America’s Most Wanted?
In the aftermath of the marathon bombings, Boston Police Commissioner Ed Davis became a national media celebrity. Some reports even had him being considered for secretary of homeland security. Where did these rumors come from, and what do they tell us about Davis himself?
Throughout his tenure, Davis has made himself accessible to the media, deftly using it—including this magazine—to help burnish his image. In a 2008 profile in these pages, for instance, Davis described how he tore the badge off the chest of the corrupt BPD officer José Ortiz. He recounted telling Ortiz, “You are no longer a Boston police officer. You don’t deserve to wear this.” It was a powerful image that emphasized Davis’s reputation as a take-charge commander—while simultaneously obscuring the discovery that multiple complaints about Ortiz had previously gone unheeded by the department.
The investigation into the murder of Amy Lord, who in August was abducted outside her building in South Boston, provided another example of this pattern of behavior. Lord’s alleged killer, Edwin Alemany, turned out to have allegedly assaulted another Boston woman in September 2012. That victim managed to grab Alemany’s wallet, and thus his identification, during the attack, but the investigating officer, Jerome Hall-Brewster, never made an arrest because, he claimed, he lacked probable cause. Davis demoted Hall-Brewster, placating an enraged public. Attracting less attention, though, was the fact that Hall-Brewster had been kept on the force despite 10 internal-affairs investigations.
Not long after that, South Boston residents were shocked to learn that they hadn’t been told for more than a week about the rape of a woman who’d been picked up by the driver of a gypsy cab on Northern Avenue. This time, Davis blamed the state police.“Staties botch alarm on Seaport abduction,” the Herald blared, quoting Davis complaining about how his department doesn’t have jurisdiction in the area where the victim was picked up. State Police Colonel Timothy Alben responded with a bitter post on the state police’s Facebook page that was directed primarily at the Herald, but that also implied that Davis had personally used a rape case to provoke controversy over the jurisdiction issue.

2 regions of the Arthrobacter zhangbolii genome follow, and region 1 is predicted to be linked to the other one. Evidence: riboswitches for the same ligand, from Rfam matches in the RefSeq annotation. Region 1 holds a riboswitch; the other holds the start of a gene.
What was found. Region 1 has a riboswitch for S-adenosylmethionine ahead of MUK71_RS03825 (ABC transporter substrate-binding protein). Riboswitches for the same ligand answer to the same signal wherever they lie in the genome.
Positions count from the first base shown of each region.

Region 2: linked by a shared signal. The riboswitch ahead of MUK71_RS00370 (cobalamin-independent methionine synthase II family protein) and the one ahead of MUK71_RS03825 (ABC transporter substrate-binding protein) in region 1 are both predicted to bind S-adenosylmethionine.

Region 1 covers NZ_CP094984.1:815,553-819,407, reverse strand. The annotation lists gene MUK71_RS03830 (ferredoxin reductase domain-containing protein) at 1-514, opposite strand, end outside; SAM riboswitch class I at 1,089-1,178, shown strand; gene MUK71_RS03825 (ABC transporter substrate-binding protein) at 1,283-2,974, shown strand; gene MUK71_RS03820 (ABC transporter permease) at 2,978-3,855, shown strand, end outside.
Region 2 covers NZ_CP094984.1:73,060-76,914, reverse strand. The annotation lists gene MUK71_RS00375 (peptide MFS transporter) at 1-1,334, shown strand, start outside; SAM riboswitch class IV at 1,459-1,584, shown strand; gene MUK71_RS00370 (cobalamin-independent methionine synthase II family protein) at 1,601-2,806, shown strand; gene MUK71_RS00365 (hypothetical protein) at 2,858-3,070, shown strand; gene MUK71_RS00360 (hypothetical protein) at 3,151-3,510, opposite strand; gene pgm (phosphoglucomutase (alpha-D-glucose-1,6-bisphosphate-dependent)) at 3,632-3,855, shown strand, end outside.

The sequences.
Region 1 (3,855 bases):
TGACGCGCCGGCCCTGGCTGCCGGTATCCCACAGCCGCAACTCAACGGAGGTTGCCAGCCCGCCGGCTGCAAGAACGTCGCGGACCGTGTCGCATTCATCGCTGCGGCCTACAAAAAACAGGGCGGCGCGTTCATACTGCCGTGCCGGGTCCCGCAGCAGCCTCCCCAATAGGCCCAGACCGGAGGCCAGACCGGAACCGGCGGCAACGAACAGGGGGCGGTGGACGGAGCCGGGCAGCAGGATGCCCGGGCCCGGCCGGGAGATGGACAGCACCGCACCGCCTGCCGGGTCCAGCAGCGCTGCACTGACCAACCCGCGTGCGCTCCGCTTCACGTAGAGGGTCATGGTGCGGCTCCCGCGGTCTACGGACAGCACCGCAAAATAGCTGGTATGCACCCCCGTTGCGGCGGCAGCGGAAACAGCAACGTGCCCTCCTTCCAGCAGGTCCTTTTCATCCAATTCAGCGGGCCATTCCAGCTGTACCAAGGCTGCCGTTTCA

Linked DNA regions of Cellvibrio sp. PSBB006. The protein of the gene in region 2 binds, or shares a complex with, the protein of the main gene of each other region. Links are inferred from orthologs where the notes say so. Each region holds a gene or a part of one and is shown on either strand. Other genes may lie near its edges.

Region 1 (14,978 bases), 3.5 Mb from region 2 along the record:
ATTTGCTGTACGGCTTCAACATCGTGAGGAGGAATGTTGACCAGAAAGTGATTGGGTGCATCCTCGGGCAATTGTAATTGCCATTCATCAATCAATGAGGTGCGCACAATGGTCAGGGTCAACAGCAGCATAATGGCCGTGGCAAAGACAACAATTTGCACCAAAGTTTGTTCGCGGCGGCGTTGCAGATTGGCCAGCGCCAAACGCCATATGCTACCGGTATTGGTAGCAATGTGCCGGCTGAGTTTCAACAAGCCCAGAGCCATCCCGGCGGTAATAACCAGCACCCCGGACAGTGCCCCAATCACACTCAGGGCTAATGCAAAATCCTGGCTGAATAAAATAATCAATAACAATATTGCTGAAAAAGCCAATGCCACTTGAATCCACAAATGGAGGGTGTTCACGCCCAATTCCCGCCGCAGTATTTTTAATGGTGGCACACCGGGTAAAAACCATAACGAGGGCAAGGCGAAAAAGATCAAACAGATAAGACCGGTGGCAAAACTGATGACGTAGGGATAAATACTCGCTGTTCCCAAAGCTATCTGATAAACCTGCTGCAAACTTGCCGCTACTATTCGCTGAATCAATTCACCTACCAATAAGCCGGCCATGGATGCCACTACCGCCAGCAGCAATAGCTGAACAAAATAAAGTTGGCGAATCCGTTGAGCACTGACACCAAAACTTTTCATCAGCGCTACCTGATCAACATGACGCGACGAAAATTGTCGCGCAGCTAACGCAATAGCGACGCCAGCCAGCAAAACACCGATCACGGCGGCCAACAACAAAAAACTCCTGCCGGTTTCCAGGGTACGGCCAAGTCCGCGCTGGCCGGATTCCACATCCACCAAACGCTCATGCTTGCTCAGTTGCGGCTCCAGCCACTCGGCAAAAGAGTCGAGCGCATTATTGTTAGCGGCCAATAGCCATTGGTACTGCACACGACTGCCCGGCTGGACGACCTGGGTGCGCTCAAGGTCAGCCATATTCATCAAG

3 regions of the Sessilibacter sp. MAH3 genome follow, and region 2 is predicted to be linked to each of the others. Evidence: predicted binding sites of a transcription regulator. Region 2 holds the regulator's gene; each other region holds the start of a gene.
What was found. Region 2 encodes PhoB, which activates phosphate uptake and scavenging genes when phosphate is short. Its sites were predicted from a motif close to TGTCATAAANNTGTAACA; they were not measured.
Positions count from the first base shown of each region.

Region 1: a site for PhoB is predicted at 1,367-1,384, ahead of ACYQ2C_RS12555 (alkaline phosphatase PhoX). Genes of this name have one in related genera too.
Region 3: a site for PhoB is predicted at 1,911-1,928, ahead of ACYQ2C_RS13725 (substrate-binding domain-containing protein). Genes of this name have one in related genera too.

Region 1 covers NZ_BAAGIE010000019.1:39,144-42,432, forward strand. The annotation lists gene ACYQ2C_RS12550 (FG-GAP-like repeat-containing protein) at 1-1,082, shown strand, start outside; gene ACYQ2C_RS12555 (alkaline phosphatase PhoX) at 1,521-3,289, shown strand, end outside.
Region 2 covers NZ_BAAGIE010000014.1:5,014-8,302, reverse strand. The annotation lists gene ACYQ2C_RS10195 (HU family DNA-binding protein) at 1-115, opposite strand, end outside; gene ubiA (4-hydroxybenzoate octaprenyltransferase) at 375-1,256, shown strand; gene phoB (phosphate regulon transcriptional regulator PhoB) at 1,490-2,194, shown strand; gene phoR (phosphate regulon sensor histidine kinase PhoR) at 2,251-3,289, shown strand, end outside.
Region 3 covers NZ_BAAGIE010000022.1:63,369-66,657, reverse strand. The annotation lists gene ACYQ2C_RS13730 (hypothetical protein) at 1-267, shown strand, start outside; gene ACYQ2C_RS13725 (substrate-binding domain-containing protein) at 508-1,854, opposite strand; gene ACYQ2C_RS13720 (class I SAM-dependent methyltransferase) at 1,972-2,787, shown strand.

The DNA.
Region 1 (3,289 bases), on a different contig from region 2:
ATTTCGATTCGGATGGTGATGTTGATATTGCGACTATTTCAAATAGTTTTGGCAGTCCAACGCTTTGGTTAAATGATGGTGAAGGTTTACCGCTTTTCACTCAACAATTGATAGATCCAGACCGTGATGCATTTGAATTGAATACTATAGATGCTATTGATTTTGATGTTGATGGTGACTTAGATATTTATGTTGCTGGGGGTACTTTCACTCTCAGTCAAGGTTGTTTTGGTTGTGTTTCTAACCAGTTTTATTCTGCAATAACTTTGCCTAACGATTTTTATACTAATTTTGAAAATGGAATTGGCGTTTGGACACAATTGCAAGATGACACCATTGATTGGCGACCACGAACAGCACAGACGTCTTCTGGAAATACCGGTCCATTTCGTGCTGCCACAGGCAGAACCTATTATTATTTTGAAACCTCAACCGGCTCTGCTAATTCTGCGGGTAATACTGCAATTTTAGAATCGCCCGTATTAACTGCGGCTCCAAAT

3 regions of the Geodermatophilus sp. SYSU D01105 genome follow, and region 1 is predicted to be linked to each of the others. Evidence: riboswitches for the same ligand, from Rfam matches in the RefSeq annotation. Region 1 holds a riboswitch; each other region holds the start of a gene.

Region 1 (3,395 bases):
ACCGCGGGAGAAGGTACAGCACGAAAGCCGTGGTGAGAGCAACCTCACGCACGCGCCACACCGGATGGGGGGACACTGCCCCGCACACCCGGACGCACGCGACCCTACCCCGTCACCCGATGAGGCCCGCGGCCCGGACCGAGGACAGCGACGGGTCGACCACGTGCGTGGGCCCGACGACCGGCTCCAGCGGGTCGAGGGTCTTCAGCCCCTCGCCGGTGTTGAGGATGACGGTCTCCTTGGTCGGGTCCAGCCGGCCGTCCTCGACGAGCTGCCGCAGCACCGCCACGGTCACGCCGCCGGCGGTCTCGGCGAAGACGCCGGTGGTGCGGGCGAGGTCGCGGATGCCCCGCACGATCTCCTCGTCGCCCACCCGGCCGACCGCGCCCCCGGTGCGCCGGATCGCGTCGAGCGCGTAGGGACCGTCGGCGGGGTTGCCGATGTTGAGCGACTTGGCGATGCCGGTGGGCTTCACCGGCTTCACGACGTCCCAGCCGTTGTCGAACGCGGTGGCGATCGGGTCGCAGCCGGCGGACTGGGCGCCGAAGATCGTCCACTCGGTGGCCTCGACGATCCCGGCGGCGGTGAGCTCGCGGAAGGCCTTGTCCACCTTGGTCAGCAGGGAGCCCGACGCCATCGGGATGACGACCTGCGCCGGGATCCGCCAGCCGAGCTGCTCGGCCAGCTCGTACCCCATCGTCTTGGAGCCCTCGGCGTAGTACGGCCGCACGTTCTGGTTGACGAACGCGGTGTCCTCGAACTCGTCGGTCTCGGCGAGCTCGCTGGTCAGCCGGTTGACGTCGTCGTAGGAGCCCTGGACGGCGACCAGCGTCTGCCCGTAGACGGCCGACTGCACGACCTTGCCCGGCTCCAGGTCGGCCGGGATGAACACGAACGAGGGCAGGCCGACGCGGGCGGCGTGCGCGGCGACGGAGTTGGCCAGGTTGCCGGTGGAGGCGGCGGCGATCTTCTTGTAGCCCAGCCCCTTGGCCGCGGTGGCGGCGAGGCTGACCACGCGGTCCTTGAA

Davis, in other words, has earned a reputation as someone who will deflect blame—and even place it—when it serves him to do so. When I asked him about his DesLauriers comments before the House committee, he declined to pull the former FBI special agent in charge out from under that bus. “I testified truthfully to the question that I was asked,” he told me.
All of this is part of what makes it so difficult to imagine Ed Davis as the head of the Department of Homeland Security, whatever the Globe and CNN may have reported. For the record: He refused to tell me whether he has, in fact, been contacted by anyone connected with the White House about the DHS job. But he did dismiss my suggestion that he has been actively seeking to polish his brand for the next stage of his career. Did he have anything to do with the rumors that he’s being considered for the DHS position? “I’m not behind anything that’s been out there in the public,” he said. Is he angling for a lucrative job with a private security firm? “I have no desire to be a consultant,” he told me.
Perhaps that’s so. But with his mayor on the way out, why wouldn’t Davis be positioning himself for his next move? He wouldn’t be the only city official preparing for a post-Menino life. And he’s hardly the kind of guy who leaves his career, or image, up to chance.